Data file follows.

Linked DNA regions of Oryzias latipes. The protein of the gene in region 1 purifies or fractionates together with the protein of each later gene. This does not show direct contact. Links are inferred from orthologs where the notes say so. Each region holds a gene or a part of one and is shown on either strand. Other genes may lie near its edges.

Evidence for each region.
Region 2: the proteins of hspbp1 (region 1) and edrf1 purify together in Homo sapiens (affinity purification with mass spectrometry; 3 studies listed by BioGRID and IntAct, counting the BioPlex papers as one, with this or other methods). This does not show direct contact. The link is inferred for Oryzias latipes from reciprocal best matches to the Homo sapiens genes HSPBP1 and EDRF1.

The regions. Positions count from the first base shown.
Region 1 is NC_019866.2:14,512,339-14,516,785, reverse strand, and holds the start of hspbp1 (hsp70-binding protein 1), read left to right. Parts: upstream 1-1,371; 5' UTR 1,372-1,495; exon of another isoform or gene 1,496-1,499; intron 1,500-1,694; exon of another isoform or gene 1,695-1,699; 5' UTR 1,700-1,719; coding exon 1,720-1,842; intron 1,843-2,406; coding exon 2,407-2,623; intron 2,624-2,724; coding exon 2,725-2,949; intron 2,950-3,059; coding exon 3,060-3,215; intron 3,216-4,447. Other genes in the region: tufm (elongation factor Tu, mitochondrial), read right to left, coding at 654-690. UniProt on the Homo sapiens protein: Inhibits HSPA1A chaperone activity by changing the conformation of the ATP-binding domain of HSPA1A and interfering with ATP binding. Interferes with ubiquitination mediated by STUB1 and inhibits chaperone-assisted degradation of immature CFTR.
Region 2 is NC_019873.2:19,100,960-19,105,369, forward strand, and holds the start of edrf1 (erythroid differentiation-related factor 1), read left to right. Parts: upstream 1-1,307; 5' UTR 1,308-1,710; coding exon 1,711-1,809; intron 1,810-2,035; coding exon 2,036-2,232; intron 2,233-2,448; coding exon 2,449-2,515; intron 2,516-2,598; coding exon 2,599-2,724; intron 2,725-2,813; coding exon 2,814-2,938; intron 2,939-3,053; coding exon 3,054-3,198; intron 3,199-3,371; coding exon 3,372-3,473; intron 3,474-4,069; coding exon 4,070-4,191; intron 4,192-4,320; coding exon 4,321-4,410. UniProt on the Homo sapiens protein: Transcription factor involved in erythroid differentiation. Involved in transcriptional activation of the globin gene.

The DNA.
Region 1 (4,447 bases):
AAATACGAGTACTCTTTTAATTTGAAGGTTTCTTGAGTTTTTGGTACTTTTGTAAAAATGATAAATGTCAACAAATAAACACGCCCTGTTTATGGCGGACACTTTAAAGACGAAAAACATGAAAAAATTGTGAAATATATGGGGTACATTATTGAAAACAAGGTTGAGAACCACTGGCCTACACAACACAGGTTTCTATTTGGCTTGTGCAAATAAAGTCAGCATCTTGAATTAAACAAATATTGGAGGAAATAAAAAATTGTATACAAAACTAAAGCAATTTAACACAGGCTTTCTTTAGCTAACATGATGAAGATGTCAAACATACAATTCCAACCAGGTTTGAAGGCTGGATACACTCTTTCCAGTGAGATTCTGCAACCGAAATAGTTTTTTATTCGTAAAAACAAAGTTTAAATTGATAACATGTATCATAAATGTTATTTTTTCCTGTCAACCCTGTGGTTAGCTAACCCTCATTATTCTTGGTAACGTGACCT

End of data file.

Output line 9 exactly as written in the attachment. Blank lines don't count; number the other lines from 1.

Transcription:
AAATACGAGTACTCTTTTAATTTGAAGGTTTCTTGAGTTTTTGGTACTTTTGTAAAAATGATAAATGTCAACAAATAAACACGCCCTGTTTATGGCGGACACTTTAAAGACGAAAAACATGAAAAAATTGTGAAATATATGGGGTACATTATTGAAAACAAGGTTGAGAACCACTGGCCTACACAACACAGGTTTCTATTTGGCTTGTGCAAATAAAGTCAGCATCTTGAATTAAACAAATATTGGAGGAAATAAAAAATTGTATACAAAACTAAAGCAATTTAACACAGGCTTTCTTTAGCTAACATGATGAAGATGTCAAACATACAATTCCAACCAGGTTTGAAGGCTGGATACACTCTTTCCAGTGAGATTCTGCAACCGAAATAGTTTTTTATTCGTAAAAACAAAGTTTAAATTGATAACATGTATCATAAATGTTATTTTTTCCTGTCAACCCTGTGGTTAGCTAACCCTCATTATTCTTGGTAACGTGACCT